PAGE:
Behavioral economics is a field of study that blends psychology and consumer economics in order to understand why people make sub-optimal decisions about important performance, financial and health care matters. Most decisions that people make involve “mental short cuts” and some degree of emotion. Often, behavioral biases come into play and the result can be sub-optimal decisions.
Is your organization struggling with increasing healthcare costs or low employee participation in wellness initiatives? Behavioral economics is critical to solving these challenges. Here are just a few recent examples:
|Situation||Impact of Behavioral Economics|
|A client struggled to gain employee participation in a health risk questionnaire even with a $175 value incentive||Achieved 91% employee participation (up from 17%) and 85% spouse participation (up from 0%)|
|A client struggled with attendance and absence, resulting in unreliable support staff, entitlement mentality and significant employment relations issues||Reduced unscheduled absences by 52%, reduced high performer turnover by 29%, increased low performer turnover by 36%, reduced extended absence by 72% and reduced related employee relations issues by 95%|
|A client with 13.5% of their participants using antidepressant drugs (at a cost of 6.5 times more than those not using such drugs) — but with only 21% also seeing a behavioral health clinician||Increased the use of clinicians by 130% by reframing the plan and reducing both financial and perception barriers|
|An employer struggling with increases in health care costs sought a solution that didn’t rely on increasing co-pays||Reduced prescription drug costs by 8%, reduced employee costs by 30% and improved prescription adherence rates|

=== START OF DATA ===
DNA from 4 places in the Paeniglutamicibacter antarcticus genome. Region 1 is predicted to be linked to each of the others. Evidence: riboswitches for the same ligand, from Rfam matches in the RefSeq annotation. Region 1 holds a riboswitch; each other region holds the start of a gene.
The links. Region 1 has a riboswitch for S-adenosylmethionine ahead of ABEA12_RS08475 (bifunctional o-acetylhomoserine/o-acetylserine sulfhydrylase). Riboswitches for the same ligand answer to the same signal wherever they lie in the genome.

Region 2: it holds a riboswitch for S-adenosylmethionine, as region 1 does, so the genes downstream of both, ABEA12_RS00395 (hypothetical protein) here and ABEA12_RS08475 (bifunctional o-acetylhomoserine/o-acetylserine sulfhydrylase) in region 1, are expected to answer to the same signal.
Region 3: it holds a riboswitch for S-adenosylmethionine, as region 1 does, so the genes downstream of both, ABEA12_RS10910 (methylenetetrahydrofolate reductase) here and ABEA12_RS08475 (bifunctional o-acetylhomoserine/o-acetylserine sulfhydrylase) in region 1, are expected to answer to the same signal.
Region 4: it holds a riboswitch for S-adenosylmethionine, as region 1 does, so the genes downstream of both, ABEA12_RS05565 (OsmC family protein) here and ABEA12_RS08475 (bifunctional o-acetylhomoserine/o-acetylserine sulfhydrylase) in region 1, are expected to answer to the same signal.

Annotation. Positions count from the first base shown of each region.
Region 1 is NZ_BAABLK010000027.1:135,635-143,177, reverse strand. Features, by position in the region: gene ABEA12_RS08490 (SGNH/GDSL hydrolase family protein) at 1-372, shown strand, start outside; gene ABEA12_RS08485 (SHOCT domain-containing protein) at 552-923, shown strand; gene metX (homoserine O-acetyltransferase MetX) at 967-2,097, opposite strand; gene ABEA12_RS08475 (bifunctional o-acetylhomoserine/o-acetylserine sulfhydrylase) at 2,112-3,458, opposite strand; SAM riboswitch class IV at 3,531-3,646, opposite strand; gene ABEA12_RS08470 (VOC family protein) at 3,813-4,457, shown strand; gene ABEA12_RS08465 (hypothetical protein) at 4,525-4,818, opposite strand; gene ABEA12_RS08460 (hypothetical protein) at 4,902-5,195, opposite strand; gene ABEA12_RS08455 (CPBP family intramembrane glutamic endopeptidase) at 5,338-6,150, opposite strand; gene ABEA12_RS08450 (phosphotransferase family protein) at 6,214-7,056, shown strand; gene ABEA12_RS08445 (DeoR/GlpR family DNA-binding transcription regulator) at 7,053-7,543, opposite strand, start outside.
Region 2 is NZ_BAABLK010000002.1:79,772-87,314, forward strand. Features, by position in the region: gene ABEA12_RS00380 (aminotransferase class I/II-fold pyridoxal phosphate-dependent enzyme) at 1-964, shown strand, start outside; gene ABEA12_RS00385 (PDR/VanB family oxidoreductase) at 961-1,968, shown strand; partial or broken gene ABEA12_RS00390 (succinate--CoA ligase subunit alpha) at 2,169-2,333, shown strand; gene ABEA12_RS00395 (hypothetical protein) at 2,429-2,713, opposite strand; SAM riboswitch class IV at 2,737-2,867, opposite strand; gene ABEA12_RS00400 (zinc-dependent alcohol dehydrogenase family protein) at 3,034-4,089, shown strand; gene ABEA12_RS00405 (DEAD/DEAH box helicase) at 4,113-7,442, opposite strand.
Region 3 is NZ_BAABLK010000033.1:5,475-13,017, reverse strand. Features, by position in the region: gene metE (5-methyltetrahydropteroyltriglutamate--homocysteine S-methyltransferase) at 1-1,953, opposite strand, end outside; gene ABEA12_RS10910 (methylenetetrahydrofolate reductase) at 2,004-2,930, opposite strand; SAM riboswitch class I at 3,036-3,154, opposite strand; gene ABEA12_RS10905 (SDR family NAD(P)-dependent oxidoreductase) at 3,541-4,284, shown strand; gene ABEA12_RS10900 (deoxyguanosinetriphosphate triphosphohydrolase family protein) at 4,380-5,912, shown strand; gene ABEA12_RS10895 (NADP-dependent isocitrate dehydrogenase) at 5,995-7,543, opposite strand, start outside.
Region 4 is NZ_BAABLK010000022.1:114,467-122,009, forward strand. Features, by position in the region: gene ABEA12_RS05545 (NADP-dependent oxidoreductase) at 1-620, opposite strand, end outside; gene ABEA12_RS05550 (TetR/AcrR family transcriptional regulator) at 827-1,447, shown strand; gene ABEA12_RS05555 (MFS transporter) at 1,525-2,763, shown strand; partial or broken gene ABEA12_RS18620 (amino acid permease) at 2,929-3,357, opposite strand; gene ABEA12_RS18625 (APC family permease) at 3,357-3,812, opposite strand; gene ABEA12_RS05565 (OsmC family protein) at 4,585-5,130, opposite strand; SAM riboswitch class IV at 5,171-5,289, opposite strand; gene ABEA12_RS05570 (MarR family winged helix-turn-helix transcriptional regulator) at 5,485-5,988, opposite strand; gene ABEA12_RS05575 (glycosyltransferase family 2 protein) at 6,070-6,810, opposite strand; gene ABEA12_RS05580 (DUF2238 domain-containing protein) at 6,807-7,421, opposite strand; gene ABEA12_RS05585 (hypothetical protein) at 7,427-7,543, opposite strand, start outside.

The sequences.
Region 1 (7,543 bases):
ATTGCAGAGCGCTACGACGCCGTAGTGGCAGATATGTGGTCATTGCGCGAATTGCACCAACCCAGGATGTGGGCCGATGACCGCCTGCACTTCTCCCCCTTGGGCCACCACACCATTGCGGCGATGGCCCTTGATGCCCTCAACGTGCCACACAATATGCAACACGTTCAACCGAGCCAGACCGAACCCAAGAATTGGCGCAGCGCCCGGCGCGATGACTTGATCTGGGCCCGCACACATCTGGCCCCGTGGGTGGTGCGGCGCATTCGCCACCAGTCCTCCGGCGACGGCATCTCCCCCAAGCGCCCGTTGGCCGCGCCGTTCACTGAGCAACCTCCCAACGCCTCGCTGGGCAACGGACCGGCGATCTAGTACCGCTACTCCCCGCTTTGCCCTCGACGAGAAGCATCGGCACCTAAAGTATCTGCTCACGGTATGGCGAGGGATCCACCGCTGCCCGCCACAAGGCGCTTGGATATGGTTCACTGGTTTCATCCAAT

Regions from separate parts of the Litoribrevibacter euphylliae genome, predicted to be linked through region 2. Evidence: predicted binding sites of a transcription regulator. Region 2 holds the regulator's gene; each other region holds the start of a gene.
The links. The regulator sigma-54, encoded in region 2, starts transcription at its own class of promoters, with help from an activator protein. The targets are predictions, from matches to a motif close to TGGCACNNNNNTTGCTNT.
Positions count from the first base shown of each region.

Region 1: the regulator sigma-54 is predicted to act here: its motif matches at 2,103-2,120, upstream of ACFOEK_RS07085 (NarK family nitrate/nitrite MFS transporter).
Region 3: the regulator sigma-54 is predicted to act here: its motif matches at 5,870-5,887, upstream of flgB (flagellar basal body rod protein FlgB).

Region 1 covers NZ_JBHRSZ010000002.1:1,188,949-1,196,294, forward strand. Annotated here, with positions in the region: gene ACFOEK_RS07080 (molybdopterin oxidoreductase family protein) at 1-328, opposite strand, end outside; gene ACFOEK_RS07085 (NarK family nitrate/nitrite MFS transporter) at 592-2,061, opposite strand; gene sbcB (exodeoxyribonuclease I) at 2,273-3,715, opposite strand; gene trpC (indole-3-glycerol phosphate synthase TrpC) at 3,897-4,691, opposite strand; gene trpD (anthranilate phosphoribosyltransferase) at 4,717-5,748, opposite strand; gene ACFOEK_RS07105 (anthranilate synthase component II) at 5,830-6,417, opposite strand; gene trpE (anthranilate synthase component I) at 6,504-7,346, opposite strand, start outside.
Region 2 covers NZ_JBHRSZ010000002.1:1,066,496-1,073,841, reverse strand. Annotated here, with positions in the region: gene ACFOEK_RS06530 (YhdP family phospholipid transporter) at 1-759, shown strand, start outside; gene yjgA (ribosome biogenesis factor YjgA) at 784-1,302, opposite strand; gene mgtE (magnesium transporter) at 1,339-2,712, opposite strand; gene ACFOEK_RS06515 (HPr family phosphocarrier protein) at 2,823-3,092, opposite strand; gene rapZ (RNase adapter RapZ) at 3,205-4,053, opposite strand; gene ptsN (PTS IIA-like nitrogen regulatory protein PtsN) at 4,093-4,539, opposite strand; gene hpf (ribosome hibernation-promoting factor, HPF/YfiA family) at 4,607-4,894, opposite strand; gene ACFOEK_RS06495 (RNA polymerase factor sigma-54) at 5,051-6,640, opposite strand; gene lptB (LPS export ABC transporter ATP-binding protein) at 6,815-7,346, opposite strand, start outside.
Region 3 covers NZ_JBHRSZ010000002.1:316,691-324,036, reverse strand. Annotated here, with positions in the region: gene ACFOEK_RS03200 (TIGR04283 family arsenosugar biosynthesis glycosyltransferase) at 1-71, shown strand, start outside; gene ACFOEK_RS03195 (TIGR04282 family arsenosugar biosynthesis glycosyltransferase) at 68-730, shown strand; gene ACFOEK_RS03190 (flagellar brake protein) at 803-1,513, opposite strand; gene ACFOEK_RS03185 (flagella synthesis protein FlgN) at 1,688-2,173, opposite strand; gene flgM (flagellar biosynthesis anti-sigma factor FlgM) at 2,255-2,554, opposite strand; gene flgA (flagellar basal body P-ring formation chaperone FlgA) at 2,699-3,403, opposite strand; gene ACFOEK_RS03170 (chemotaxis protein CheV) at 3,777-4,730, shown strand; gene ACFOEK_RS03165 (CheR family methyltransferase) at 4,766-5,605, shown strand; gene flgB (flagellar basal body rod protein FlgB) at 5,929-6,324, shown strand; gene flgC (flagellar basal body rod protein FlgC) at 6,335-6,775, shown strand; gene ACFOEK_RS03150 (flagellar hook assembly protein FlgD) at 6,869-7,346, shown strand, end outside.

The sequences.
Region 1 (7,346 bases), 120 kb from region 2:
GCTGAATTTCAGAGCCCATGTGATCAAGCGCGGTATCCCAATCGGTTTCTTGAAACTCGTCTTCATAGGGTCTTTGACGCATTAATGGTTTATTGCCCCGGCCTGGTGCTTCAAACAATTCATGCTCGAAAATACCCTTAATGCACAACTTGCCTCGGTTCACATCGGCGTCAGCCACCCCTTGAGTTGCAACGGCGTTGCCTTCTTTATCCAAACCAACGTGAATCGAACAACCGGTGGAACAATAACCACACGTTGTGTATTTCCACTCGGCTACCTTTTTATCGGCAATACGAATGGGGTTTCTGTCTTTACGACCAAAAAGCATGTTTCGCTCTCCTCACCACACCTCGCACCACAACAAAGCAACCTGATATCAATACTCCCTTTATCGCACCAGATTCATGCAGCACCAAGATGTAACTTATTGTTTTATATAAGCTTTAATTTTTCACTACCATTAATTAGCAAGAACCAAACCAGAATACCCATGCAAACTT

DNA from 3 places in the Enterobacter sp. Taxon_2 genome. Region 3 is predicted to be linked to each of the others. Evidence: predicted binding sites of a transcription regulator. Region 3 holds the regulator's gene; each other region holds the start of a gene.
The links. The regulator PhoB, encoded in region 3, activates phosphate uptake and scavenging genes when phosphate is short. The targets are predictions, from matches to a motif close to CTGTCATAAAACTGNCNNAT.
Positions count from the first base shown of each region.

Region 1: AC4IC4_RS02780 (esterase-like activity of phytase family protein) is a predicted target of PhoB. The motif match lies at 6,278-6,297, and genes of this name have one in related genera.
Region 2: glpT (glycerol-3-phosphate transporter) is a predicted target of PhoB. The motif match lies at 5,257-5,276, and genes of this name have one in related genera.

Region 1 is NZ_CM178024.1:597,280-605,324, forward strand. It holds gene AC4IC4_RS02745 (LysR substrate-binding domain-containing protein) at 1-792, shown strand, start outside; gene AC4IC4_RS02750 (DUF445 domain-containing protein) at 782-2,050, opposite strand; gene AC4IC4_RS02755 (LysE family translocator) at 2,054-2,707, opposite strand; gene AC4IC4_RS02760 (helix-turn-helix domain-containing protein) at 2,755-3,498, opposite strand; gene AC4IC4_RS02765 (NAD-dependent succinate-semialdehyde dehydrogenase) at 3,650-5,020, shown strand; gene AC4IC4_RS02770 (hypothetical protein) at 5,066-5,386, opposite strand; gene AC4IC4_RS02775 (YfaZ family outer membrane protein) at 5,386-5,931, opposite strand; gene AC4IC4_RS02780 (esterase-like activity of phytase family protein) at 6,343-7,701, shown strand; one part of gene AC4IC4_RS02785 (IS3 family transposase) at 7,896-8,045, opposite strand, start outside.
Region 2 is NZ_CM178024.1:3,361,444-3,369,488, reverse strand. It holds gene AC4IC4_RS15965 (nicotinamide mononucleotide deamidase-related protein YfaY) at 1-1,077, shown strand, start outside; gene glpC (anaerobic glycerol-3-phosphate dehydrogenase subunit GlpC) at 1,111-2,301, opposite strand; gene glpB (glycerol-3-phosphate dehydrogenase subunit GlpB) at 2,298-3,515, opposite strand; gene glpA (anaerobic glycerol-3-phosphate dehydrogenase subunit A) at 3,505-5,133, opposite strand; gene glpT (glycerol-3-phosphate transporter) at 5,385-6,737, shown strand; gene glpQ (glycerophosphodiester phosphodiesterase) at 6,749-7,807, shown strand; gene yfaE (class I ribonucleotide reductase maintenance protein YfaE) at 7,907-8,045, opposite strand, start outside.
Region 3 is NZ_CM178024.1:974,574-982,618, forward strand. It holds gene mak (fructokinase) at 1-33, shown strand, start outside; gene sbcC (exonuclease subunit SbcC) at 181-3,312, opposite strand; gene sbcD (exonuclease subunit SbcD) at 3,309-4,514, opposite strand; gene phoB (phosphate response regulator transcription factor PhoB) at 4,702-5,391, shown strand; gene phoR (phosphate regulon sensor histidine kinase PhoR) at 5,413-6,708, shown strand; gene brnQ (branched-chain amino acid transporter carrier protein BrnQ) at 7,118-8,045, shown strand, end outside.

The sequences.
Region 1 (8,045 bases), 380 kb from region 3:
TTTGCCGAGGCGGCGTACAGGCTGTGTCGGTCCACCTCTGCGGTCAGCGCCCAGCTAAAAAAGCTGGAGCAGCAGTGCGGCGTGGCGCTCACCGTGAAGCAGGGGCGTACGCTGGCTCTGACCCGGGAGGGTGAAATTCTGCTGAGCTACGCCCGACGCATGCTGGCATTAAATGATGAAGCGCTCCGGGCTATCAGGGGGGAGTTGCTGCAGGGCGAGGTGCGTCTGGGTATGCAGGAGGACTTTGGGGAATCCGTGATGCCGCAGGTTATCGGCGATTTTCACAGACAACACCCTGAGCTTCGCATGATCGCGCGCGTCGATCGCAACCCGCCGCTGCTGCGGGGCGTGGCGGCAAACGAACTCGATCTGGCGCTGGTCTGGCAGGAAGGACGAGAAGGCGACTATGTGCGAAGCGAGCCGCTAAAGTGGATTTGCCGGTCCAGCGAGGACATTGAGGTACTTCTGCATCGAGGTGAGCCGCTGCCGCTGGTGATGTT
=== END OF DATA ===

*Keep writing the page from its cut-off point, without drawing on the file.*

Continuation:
Segal helps public sector plan sponsors identify the sub-optimal decisions being made by their workforce and quantify their impact to the organization. Segal’s experts have extensive experience with reframing plan designs and with employee communications to create a more effective choice architecture that guides employees toward better decisions. This helps solve nagging “pain points” for public sector organizations and improves:
Behavioral economics can be very helpful to an organization’s bottom line and for employees’ lives. By using principles from behavioral economics, public sector plan sponsors can encourage employees to make better decisions that will improve outcomes for themselves and the organization. Behavioral finance, a close cousin to behavioral economics, helps improve investment results with retirement plans. No matter where your focus is with employee benefits and your workforce, Segal can help design or realign your strategy, your plan designs and your communications to better meet your goals.
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